Wednesday, July 8, 2009

View from above

A bird's eye view of Banteay Chhmar
I said I would bring you some pictures from my recent trip to Banteay Chhmar, though this photo of the main temple complex is courtesy of Eddie and his microlite. You may recall that Eddie took me up in his 2-man 'flying moto' back in February for a whizz around the edges of the Angkor Park for an hour. However, he has flown his microlite all over Cambodia and as you can imagine, and see, has some amazing aerial photos from just about everywhere. This is Banteay Chhmar from the west, with its Mebon at the top of the picture and the houses of the village on the right hand side. Though you can see the moat surrounding the temple, the rest of the structures within are almost completely obscurred by the tree cover. The photo was taken in March of this year. Read about my microlite fun here.

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Anonymous Anonymous said...

Hi Andy,
Chhmar looks impressive from above, does the moat get full-loaded during the rainy season or parts are silted? One other question, if you don't mind, is the issue of the theft of sacred artpieces during the KR period being addressed by the ECCC? Guess these war-criminals could give clues leading to many carvings and statues that have disappeared since then... - Thanks for your great blog and hugs, from Sylvana Gutierrez

July 8, 2009 10:40 PM  
OpenID boran said...

nice view! thanks

July 9, 2009 10:33 AM  
Blogger Andy Brouwer said...

Good question regarding the moat. I think it has water all year round but only part of it is used by the locals for their personal use, hence why only 2 sections look clear, the rest is covered in green water plants I recall.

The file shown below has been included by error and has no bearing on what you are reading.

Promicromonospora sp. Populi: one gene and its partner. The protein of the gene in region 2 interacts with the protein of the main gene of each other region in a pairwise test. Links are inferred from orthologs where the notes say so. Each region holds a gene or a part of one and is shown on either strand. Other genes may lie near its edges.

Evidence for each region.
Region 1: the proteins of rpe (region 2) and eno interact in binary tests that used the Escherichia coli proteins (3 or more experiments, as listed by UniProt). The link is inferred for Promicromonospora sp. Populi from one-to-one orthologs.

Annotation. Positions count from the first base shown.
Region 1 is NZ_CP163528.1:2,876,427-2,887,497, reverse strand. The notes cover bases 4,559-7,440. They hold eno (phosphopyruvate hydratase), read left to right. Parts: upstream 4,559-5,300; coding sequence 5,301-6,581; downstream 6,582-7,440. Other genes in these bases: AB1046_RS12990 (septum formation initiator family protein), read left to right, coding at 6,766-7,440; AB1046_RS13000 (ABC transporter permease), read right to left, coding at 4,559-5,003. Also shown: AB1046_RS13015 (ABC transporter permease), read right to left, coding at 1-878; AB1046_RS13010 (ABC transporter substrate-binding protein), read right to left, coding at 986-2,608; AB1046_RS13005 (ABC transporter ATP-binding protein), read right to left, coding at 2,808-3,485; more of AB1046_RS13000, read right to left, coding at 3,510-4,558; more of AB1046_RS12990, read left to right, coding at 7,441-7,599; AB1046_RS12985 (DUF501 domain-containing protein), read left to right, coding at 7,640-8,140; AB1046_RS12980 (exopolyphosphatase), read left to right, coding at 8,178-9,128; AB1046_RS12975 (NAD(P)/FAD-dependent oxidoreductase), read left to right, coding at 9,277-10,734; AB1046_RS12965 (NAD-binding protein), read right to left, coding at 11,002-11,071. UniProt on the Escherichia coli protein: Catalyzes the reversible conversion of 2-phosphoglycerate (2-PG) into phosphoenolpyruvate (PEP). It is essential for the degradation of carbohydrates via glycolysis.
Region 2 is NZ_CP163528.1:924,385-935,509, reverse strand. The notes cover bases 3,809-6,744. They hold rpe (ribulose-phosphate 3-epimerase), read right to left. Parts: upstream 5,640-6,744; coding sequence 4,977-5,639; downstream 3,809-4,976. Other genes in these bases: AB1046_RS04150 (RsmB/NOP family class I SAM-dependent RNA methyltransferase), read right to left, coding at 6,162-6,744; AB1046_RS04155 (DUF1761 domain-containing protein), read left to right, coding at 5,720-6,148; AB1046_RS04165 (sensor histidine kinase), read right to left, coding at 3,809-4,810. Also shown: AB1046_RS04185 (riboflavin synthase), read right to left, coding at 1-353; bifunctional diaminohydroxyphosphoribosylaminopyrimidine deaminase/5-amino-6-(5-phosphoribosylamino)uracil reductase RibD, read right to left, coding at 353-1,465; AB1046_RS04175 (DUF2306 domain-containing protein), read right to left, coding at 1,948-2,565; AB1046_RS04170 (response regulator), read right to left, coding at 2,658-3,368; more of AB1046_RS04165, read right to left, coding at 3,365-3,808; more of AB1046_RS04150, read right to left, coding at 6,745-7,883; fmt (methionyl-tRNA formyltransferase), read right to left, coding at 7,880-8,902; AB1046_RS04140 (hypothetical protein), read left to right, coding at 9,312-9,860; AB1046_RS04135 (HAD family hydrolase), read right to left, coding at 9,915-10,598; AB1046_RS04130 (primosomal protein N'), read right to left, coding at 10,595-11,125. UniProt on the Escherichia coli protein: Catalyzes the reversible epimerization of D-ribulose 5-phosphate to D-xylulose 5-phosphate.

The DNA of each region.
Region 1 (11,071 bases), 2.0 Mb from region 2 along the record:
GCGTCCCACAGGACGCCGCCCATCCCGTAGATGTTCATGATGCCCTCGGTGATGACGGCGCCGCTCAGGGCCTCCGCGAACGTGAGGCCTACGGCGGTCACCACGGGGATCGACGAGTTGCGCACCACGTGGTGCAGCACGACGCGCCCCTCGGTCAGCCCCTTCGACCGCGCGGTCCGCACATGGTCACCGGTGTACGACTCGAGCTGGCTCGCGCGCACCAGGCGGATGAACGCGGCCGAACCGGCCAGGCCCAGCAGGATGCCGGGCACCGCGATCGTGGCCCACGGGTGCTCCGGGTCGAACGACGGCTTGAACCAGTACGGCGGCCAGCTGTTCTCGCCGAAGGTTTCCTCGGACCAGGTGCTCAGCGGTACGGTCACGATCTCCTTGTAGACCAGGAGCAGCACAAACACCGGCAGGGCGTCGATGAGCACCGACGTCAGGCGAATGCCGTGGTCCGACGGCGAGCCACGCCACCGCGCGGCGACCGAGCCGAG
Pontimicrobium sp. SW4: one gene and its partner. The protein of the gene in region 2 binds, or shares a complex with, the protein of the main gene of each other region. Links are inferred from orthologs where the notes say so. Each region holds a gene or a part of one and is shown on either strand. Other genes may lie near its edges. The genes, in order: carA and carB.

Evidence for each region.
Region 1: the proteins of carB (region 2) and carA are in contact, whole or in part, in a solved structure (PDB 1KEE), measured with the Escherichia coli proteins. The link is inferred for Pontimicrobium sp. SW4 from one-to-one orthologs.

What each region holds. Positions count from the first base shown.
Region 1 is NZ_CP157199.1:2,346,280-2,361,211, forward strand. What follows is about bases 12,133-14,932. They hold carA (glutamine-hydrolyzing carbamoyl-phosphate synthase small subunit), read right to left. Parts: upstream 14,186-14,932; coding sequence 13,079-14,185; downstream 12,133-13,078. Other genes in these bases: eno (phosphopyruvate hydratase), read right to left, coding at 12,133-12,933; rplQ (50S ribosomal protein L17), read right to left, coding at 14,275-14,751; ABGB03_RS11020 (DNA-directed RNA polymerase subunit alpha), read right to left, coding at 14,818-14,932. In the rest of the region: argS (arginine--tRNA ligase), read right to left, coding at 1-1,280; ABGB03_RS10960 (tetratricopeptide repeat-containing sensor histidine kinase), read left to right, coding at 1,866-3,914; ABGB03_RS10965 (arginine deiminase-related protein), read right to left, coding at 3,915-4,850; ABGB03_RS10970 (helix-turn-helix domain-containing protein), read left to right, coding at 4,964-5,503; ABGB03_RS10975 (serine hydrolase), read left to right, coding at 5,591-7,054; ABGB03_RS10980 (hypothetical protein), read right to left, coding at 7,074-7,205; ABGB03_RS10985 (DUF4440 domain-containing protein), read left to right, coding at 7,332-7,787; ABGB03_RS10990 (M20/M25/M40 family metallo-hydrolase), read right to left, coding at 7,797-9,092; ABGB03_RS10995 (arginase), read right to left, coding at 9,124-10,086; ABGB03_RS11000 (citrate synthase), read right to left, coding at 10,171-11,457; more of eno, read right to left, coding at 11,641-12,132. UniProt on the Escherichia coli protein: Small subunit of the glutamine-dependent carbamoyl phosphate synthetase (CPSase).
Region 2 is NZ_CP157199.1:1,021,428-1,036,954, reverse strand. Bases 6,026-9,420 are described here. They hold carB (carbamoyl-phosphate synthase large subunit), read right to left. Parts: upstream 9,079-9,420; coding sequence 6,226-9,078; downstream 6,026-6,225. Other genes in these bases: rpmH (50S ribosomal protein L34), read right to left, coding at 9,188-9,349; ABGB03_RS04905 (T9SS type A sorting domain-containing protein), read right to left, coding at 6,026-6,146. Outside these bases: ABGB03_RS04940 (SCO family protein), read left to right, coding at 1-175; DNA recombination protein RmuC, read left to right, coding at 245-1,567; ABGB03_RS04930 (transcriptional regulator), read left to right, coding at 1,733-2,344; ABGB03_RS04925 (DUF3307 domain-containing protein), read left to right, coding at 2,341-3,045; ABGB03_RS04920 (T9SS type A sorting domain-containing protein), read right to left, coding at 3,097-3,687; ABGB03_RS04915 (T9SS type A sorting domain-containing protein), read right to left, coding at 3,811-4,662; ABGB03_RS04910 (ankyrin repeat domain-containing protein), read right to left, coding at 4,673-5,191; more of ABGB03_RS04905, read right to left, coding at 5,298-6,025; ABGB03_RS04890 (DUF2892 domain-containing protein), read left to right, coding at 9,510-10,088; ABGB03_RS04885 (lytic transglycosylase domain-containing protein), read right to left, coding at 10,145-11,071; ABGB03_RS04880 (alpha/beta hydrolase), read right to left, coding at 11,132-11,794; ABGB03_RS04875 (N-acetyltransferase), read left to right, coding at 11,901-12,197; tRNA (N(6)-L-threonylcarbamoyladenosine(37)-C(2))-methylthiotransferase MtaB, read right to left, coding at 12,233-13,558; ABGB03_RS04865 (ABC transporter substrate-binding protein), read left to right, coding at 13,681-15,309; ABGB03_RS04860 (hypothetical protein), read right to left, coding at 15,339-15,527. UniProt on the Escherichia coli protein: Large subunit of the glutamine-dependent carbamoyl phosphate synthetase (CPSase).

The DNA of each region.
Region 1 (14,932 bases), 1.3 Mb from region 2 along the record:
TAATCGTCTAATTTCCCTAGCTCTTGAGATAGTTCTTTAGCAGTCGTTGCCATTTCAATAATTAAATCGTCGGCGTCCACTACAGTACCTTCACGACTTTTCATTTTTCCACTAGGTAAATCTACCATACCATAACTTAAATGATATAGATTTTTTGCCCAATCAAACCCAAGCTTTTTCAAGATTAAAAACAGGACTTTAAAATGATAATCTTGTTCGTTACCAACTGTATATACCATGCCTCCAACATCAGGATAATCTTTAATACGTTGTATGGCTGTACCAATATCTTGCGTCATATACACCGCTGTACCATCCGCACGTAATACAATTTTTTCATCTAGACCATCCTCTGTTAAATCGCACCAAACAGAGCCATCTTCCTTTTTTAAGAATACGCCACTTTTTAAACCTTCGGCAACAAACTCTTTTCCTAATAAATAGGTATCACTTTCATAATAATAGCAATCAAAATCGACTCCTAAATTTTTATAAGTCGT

I am pretty sure the issue of artifacts will NOT be covered in the trials. I don't believe this will fall into the court's jurisdiction in any way.
If Ta Mok had been on trial then he was well known for collecting artifacts from temples, and maybe it could've been introduced. When he was captured, a bounty of carvings were recovered and sent to the Angkor Conservation depot in Siem Reap, which I saw on a visit there a few years ago. He was known for his interest in ancient Angkorean art pieces. Whether he sold them or simply kept them for his own amusement, I am not sure.

July 9, 2009 10:49 AM  
Anonymous Anonymous said...

Hi Andy,
thanks for replying, I plan to visit Cambodia and Banteay Chhmar is already included in my itinerary, thanks to yr blogs.

July 9, 2009 10:55 PM  
Anonymous Anonymous said...

By the way, in the South-American country I'm presently living in, there is quite a few Khmer artpieces, some belonging to museum collections, others to particulars. Last week, I saw a beatiful head of Buddha, Baphuon-style, adorning the hall of a residence in a plush neighbourhood of the capital. In used book stores, I frequently come accross old catalogues of Oriental art exhibitions held in the country, from the 30s on, featuring Khmer artpieces, mostly belonging to local collectors.
In my opinion, all these artifacts should eventually be returned to Cambodia, including the bulk of the trove, stolen by the French and kept in museums and private collections in France.
I think a sort of Society of Friends of Cambodia should be established, and its first endeavour wd be dressing a catalogue of all Khmer artpieces stolen from the Cambodian people and scattered all over the world.
I have pictures of many of the above-mentioned pieces plus references from catalogues and local publications, and would be pleased to collaborate in such an effort. "Wally"

July 9, 2009 11:53 PM  
Blogger Andy Brouwer said...

Hi Wally,
thanks for your posting. very interesting. I hadn't even thought of Khmer art finding its way to South America, but why not.
There are groups already set up that touch on the points you raise.
Heritage Watch for example keep their eyes on this sort of thing. It might be a good idea for you to drop them a line with your suggestion.
Also there's a group called Friends of Khmer Culture, who too might be interested in your suggestion. See them at:
There is also a book published that listed 100 Missing Objects : Looting in Angkor in 1993.

July 10, 2009 10:50 AM  

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